Wednesday, June 19, 2024

Why we need to talk about travelling solo as a Black woman

Must read

Local tour guide showing a group around Jinja, Uganda

There is something indescribable about spotting another Black person in the middle of a crowd, whether at home or abroad. Without saying a word, they just get you. You can walk towards each other knowing that the love is mutual, and this is likely the beginning of a beautiful friendship.

Where Black women are celebrated is where we become free. So I redirected my attention towards destinations where I feel valued. Although general safety narratives overlook our experiences, it quickly became liberating to find out that I can visit places deemed ‘dangerous’ by mainstream media. From the moment my feet touch the ground in any corner of Africa, the Caribbean, or numerous locations in South America, I essentially become extended family – that’s what the African diaspora is at the end of the day.

Vivienne with a Maasai villagers in Southern Kenya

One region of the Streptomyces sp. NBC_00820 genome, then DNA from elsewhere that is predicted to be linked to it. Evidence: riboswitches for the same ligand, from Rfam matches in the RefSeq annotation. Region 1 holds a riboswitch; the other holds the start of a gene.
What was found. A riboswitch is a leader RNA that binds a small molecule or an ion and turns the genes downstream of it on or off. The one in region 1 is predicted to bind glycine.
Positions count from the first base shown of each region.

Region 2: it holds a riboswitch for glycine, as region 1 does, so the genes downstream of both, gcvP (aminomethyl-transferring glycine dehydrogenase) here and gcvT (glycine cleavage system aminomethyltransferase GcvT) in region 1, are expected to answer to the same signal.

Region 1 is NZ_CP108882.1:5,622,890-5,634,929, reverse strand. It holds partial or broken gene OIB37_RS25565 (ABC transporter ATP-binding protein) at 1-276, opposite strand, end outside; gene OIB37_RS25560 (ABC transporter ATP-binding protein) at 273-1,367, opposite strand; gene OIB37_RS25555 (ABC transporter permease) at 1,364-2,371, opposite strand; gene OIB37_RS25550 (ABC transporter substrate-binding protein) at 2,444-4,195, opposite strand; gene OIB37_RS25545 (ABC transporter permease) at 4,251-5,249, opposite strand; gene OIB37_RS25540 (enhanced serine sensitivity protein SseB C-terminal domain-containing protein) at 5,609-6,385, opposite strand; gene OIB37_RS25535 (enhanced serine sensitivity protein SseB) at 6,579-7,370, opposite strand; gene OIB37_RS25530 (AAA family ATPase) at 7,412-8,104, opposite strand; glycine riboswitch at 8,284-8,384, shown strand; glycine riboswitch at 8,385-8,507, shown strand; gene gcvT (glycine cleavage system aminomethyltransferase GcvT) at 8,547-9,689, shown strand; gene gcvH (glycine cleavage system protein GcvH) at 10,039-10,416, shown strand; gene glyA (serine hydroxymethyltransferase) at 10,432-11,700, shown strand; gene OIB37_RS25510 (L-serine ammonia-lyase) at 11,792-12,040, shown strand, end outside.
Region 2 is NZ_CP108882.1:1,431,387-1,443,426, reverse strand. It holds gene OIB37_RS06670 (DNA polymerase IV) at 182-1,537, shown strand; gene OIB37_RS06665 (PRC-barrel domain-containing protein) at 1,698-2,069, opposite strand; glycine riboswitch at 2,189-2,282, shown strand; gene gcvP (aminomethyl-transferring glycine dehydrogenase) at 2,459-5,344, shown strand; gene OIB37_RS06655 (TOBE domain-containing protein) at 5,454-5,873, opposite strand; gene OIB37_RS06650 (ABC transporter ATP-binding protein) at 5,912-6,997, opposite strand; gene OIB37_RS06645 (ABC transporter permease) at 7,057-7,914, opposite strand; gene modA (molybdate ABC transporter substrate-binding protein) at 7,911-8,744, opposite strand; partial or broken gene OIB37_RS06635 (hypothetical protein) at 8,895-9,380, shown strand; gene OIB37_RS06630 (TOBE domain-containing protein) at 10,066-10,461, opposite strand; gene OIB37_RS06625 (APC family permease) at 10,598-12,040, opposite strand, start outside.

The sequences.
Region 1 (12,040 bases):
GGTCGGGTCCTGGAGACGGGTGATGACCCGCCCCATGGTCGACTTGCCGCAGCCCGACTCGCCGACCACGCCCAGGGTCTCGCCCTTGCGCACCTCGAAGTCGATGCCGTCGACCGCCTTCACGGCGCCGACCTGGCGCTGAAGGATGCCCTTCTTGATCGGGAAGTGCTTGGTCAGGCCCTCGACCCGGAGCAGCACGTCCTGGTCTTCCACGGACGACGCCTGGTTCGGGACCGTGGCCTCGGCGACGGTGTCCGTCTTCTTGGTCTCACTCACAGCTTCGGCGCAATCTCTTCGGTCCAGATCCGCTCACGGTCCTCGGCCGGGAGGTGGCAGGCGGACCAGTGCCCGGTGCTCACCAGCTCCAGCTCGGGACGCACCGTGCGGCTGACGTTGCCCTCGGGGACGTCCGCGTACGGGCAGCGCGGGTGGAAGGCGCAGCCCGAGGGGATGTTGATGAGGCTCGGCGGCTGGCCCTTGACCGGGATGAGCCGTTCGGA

Vivienne with a Maasai villagers in Southern Kenya

And as for the spaces where we often feel excluded? I quickly realised that Black people have been partaking in these areas for just as long. Whether it’s the active surfing communities in Dakar, Senegal, or the multitude of adventurous activities awaiting in Jinja, known as the adventure capital of Uganda, or the fine dining restaurants and beach clubs ingrained in the lifestyle of Lagos, Nigeria, Black communities are thriving in the activities that we are often sidelined from in the West.

As a Black woman, solo travel to countries within the African diaspora is paramount. It reminds me that my journey is bigger than me. Living unapologetically on my terms is for the Black women who couldn’t pursue similar opportunities before me, and for the generations to come who will no longer struggle to find information. Our joy and self-discovery will continue to be acts of resistance in a world that too often overlooks our worth, so we deserve to be selfish. But most importantly, solo travel reminds me of the global community that Black women are a part of and welcomes us with open arms every time.

Latest article